Is that what Bill was doing, trashing capitalism and urging Communist state-run economics? Is that what the putative richest man in the world meant yesterday when he said, as the AP reports, “business must work with governments and nonprofit groups to stem global poverty and spur more technological innovation for those left behind”?

Thanks for clearing everything up, Mr. Kudlow. I always suspected business leaders who join the struggle to eradicate poverty are nothing more than closeted Communists. I mean why take personal action when you can just let the free market fix everything.


Times are tough, better go shopping

So it looks like you’ll be receiving an $800 economic stimulant come April 15 ($1600 per household). All of this courtesy of Bush and Congress (if they do the president’s bidding). I know what you’re thinking. You really want to save your tax rebate, pay down your credit card debt or donate it to charity. The last thing you want to do is head out to the mall, right? But wait, there’s our president urging you, as he did after 9/11, to go shopping. That’s what we Americans do when times get tough.

“Letting Americans keep more of their own money should increase consumer spending,” Bush informed the media today.

It’s practically un-American to even imagine you would sock the money away. Or hand it over to a family whose idea of consumer spending is putting food on the table. Or share it with an environmental organization that believes more consumption is the last thing we ought to be promoting.

No, consider it your duty as a citizen to indulge your fantasy for a new HD television and an overstuffed chair to plop down in front of it. After all, buying more stuff that you don’t need is what will keep our economy strong and growing.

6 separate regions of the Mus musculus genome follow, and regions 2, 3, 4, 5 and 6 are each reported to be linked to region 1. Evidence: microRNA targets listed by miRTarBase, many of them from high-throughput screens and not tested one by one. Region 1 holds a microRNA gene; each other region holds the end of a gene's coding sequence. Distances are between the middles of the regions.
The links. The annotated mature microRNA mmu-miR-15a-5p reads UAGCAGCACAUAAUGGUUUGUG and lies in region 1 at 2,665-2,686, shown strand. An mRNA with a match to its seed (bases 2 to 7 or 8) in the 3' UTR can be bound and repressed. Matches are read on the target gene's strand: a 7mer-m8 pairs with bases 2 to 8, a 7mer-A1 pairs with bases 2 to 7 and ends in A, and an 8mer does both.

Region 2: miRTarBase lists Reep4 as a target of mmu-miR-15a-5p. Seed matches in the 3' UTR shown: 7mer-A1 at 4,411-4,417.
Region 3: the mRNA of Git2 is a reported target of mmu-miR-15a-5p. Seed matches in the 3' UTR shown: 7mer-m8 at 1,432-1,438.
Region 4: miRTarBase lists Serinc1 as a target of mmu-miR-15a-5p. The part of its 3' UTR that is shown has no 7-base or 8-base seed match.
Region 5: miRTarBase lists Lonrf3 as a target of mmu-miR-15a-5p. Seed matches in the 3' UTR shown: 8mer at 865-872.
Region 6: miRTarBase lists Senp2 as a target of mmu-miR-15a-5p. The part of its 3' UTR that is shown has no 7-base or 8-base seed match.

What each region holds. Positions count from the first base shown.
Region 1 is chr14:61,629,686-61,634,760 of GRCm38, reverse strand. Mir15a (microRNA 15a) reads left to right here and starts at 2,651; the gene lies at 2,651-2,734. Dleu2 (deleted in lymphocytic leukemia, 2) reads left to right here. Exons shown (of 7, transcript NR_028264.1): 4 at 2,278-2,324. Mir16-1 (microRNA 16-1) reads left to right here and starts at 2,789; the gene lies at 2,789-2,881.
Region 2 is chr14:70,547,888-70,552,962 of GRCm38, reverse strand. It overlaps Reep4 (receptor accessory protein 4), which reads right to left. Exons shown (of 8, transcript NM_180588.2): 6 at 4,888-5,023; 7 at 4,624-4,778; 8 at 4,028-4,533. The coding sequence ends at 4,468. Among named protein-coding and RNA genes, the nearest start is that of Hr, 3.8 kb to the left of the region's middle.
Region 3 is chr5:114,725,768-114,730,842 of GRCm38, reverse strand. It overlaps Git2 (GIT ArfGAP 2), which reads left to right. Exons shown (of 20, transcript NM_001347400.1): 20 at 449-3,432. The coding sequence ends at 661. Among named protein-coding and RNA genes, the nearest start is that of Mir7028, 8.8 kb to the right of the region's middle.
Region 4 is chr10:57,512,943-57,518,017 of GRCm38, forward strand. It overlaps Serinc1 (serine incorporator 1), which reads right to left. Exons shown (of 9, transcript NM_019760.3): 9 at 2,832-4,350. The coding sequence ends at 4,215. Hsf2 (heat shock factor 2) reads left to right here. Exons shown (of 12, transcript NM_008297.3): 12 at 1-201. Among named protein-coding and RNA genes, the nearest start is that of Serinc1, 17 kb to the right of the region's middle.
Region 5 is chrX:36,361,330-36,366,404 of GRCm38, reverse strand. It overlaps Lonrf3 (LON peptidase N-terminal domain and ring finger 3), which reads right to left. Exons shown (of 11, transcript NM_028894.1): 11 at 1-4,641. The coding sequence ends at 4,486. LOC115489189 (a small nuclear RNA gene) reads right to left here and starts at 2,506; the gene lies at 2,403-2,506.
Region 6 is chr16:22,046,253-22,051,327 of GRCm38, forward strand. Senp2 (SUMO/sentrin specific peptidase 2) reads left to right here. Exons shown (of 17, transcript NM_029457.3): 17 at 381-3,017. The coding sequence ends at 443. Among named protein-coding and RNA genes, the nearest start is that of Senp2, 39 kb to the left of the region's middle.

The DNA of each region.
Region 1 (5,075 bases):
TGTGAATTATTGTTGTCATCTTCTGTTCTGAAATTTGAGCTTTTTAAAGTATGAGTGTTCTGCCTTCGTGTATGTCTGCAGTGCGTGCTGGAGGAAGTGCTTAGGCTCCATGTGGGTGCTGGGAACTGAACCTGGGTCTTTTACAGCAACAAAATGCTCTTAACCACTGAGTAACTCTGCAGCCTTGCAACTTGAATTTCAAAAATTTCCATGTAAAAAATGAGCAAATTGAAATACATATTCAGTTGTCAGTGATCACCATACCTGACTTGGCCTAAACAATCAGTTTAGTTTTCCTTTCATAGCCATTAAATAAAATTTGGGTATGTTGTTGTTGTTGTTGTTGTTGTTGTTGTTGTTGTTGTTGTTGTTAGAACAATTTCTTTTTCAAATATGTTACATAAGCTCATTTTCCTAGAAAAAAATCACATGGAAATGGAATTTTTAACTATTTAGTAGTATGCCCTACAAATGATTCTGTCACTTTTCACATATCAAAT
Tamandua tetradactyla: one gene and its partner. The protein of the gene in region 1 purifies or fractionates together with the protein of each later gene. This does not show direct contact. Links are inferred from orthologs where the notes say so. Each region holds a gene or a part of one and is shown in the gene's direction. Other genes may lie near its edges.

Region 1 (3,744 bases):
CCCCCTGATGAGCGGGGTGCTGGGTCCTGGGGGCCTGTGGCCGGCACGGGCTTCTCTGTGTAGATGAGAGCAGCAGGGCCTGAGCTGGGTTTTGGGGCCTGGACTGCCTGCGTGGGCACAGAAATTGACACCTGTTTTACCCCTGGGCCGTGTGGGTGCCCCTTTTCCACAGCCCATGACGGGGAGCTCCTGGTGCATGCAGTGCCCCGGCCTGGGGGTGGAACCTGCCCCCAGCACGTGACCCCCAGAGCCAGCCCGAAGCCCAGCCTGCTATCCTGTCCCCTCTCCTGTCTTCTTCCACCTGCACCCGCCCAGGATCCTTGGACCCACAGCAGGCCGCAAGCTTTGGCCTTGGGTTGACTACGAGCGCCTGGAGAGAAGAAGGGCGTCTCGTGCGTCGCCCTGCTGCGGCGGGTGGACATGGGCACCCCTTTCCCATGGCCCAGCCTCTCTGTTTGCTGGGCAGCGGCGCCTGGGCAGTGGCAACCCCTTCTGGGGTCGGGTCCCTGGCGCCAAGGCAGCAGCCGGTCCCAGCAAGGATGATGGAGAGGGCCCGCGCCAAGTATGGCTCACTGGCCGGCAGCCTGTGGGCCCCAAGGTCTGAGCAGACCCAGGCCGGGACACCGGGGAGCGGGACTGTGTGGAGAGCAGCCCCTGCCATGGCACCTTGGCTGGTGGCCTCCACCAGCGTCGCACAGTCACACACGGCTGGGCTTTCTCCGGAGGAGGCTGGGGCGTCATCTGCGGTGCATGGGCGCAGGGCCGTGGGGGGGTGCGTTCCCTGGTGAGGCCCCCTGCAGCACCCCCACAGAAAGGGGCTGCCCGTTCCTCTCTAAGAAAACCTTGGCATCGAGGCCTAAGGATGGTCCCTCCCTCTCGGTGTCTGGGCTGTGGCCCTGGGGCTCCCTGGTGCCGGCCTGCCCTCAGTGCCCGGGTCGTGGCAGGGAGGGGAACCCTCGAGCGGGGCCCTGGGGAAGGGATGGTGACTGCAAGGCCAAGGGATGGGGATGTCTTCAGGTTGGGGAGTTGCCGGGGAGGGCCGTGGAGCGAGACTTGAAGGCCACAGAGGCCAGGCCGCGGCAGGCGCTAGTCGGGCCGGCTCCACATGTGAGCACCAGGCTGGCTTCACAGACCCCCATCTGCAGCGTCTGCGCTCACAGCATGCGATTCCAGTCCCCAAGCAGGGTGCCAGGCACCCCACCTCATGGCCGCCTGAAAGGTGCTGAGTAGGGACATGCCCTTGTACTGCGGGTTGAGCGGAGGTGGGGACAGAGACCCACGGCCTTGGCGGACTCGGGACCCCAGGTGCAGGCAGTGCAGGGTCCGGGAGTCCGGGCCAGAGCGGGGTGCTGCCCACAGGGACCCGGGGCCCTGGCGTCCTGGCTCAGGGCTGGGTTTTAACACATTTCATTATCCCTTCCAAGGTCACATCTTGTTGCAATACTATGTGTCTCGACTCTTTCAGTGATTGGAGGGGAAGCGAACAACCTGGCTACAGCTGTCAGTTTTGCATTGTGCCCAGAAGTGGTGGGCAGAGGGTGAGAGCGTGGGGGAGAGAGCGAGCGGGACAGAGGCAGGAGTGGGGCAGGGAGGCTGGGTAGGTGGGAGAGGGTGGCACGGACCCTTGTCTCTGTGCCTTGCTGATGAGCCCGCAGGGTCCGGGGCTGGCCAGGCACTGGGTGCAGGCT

As for those fringe dwellers who want you to believe unbridled consumer spending is exactly what’s wrong with our economy today, tell them to get a life.


Shedding light on Obama’s choice of identity

As never before, race and gender are playing into the politics of presidential elections. With the Republicans floundering to decide among a slate of undesirable candidates, the Democrats appear almost assured of winning the White House with either Hillary Clinton or Barack Obama as our new president. Either’s election would be historic.

Lately, I have been wondering how it is that Obama, the son of an Kenyan father and a white American mother, decided to identify himself as African American. What are the issues he had to weigh in making that choice? NPR’s Day to Day news program yesterday asked that question in a piece that discusses the reasoning Obama probably used in calling himself African American rather than biracial. Turns out for Obama to identify as biracial would likely cause more division and confusion among voters than declaring himself to be African American.